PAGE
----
• Are you poor in spirit, discouraged—you will come alive in heaven.
  • Do you mourn at the loss of loved ones—you will know God’s comfort.
  • Are you timid, afraid—the earth is yours.
  • Do you hunger for righteousness within—it is yours!
  • If you’ve shown mercy—it will be granted to you as well.
  • Are you pure in heart—seeing God is your great gift.
  • Do you bring peace between warring peoples—you will be seen as my sons, says the Lord.
  • Are you being persecuted for Christ’s sake—great is your reward.

Do these words bring you hope, today, as you read them? Then you can understand some of what Jesus’ first followers felt as they heard them. There was hope. His teaching made sense, even though it meant being merciful to those who had raped your daughter or executed your father. How else are people going to see that followers of Christ are different other than through our lives and in the ways we wrestle with life’s common hardships?

St. Patrick, the man, not the myth


Sr, Gary, Davis, Clueless, Christian, St PatrickSaint Patrick
 (Latin: Patricius, Irish: Naomh Pádraig) was a Roman Britain-born Christian missionary and is the patron saint of Ireland along with Brigid of Kildare and Columba. When he was about sixteen he was captured by Irish raiders and taken as a slave to Ireland, where he lived for six years before escaping and returning to his family.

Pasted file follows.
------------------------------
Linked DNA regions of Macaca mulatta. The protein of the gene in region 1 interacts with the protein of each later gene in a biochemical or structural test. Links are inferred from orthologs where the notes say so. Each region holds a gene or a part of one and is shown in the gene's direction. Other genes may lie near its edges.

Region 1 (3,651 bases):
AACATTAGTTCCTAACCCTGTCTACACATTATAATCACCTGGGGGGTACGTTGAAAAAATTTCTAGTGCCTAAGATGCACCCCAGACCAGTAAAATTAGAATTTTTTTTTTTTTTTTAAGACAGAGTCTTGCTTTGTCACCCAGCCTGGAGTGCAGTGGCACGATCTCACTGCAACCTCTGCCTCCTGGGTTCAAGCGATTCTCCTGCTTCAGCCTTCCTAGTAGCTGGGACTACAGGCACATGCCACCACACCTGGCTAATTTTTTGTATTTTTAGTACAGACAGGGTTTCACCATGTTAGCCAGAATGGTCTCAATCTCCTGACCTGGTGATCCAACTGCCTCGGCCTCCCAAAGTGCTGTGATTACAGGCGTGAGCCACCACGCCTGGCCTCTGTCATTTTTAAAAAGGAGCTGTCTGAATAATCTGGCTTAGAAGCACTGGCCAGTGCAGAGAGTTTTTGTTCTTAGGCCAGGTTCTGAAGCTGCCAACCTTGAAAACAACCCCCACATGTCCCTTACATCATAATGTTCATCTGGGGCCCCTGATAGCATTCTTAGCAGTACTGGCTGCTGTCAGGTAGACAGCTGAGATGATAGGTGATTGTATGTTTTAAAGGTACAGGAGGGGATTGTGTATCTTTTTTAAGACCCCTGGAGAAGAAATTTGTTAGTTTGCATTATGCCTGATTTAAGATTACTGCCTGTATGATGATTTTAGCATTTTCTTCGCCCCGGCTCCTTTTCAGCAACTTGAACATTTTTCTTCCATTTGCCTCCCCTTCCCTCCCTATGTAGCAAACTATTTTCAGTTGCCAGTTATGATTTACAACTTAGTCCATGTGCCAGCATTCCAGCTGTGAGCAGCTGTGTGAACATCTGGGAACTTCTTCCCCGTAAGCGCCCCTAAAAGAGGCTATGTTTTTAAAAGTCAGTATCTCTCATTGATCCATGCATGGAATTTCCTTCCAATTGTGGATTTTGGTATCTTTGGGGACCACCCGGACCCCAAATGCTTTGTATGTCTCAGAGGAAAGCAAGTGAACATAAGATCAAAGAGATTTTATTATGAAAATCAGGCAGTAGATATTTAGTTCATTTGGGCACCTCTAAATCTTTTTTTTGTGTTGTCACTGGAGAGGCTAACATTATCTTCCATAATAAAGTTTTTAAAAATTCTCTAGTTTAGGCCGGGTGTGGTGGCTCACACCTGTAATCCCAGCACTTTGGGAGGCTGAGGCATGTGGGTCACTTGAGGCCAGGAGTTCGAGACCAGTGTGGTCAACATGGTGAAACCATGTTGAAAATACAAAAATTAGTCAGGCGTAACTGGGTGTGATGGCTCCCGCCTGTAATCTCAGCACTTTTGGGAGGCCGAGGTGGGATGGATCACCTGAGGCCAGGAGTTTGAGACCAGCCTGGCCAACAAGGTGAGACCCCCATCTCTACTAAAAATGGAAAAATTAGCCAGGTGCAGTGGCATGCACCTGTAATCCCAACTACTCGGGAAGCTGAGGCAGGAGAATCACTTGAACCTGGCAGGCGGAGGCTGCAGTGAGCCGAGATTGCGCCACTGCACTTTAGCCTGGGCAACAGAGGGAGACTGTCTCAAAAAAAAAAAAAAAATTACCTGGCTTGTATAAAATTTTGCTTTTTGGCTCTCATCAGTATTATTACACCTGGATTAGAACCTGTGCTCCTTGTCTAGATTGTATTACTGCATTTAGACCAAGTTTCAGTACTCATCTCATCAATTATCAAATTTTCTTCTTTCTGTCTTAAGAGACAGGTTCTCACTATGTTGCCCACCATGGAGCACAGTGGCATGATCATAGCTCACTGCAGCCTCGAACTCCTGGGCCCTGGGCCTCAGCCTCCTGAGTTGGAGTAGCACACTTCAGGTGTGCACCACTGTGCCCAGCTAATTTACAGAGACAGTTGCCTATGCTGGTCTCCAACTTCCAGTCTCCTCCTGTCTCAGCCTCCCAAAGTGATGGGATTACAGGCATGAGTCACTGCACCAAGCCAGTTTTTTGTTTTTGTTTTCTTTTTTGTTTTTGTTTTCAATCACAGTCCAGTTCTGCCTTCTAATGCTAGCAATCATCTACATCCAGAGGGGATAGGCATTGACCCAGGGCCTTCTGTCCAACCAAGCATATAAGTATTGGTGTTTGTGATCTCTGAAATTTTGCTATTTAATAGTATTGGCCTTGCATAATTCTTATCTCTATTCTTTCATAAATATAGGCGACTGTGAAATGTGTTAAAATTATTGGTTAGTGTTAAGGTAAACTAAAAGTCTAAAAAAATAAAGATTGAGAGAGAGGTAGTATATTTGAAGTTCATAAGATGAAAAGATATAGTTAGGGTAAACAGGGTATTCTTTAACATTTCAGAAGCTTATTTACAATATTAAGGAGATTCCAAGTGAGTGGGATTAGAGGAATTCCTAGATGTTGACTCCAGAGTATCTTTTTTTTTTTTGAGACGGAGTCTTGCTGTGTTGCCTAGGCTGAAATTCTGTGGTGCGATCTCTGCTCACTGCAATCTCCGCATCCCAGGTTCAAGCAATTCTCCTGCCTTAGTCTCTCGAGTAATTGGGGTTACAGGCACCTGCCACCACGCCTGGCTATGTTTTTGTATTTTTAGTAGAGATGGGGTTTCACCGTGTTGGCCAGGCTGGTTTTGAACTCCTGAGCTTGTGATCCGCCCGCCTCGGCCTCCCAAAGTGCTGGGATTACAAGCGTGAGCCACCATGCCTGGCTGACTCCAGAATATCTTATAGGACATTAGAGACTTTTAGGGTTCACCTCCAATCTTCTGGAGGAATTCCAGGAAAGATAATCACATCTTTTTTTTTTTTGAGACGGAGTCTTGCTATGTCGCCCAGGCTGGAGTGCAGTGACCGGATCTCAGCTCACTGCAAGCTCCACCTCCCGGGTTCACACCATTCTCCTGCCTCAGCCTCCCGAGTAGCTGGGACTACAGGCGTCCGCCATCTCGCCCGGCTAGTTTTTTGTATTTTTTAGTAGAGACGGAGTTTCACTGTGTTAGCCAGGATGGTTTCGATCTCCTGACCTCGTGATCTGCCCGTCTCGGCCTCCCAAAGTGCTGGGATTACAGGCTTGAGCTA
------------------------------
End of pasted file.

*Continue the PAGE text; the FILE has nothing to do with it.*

“He entered the church, as his father and grandfather had before him, becoming a deacon and a bishop. He later returned to Ireland as a missionary in the north and west of the island, but little is known about the places where he worked and no link can be made between Patrick and any [particular] church. By the eighth century he had become the patron saint of Ireland. The Irish monastery system evolved after the time of Patrick; but the Irish church did not develop the diocesan model that Patrick and other early missionaries had tried to establish. Uncritical acceptance of the Annals of Ulster would imply that he lived from 378 to 493, dying on March 17th, and ministered in modern day northern Ireland from 433 onwards.” (Wikipedia)

Patrick understood people; he understood Ireland. Instead of confronting the native Druid religion, Patrick incorporated their worship of the sun into the Christian faith as worship of the Son. He used their bonfire celebrations as part of the Easter celebrations. He used the ancient Druid symbol of Spring, the Shamrock, to explain the three Persons of the Trinity— Father, Son, and Holy Spirit. He endeavored to build a community of believers, a parish structure, rather than the pyramid hierarchical structure he had experienced in Rome.

Patrick knew the importance of blending the worship of Jesus Christ with the warp ‘n woof of daily life. He understood people have roots in their culture and communities…, and needed roots that would reach far deeper to the God who made them. So he brought Christ to them in a language and culture that they already knew.

So, when, and if, you reach out to God, try to do so in a way that is fitting with your culture, your language, in your community. You’ll be amazed at how well Jesus understands you already. You’ll still be Irish, or Ghanian, or Jewish…, but different.

Er-in go bragh (look it up.)

Gary